Table of Contents

Research Handbook on Corporate Legal Responsibility

Research Handbook on Corporate Legal Responsibility

Elgar original reference

Edited by Stephen Tully

The ever-important topic of corporate legal responsibility is deconstructed into many multifaceted components in this fascinating Handbook, which systematically examines each in turn and describes the contemporary legal position.

Chapter 17: The Interaction between Corporate Codes of Conduct and International Law: A Study of Women and Children in the Textile Industry

Olga Martin-Ortega and Rebecca M.M. Wallace

Subjects: law - academic, company and insolvency law, corporate law and governance

Extract

Olga Martin-Ortega and Rebecca M.M. Wallace Introduction The topography of international business activity is now punctuated by the plethora of voluntary codes. Although such codes are commendable they nevertheless should have some point of reference, rooted in international law. This is imperative if basic human rights are to be effectively guaranteed. The guarantee of such rights should not spawn a multinational industry whereby alleged adherence to human rights is reduced to another quality check akin to ticking a box. Subscribing to human rights should be undertaken by international businesses in respect for uniformly acknowledged standards rather than simply responding to the advice of their public relations office. Corporate codes, however stringent and robust they may appear, are the offspring of corporate discretion to afford human rights a privileged and hallowed position. This is because companies, the addressees of codes, decide their content and furthermore enjoy the power to investigate and police themselves. Although the full glare of adverse publicity has fallen upon some companies, such ‘external scrutiny’ has, however, been indiscriminate and random. The protection of human rights within the workplace demands more than a piecemeal ad hoc approach. Do the current codes reflect internationally accepted norms? If so, is this the result of deliberate effort on the part of multinationals or merely fortuitous coincidence? Why is a reference to international law desirable? The authors will explore these questions with particular reference to the protection afforded to two vulnerable groups, women and children, within one employment sector, the textile industry.1...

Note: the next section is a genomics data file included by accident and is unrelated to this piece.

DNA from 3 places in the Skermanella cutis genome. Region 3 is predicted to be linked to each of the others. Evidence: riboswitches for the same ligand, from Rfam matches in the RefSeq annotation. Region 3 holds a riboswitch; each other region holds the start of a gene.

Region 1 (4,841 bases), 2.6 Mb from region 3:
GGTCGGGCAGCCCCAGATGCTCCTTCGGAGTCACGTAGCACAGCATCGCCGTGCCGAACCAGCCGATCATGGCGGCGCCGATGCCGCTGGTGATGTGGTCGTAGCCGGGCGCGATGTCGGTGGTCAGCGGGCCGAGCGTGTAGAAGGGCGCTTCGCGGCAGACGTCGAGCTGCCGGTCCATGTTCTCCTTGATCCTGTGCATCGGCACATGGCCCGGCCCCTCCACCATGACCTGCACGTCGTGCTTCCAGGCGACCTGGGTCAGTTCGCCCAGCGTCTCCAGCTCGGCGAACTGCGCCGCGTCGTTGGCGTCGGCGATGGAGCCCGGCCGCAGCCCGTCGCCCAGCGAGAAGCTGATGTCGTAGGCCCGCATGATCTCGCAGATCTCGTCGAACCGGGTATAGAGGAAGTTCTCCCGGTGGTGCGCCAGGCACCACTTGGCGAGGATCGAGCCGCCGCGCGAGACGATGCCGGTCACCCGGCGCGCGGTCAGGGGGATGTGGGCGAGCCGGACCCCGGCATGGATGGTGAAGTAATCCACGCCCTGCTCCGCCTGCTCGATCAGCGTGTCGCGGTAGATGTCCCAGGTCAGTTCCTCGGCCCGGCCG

You are not authenticated to view the full text of this chapter or article.

Elgaronline requires a subscription or purchase to access the full text of books or journals. Please login through your library system or with your personal username and password on the homepage.

Non-subscribers can freely search the site, view abstracts/ extracts and download selected front matter and introductory chapters for personal use.

Your library may not have purchased all subject areas. If you are authenticated and think you should have access to this title, please contact your librarian.

Further information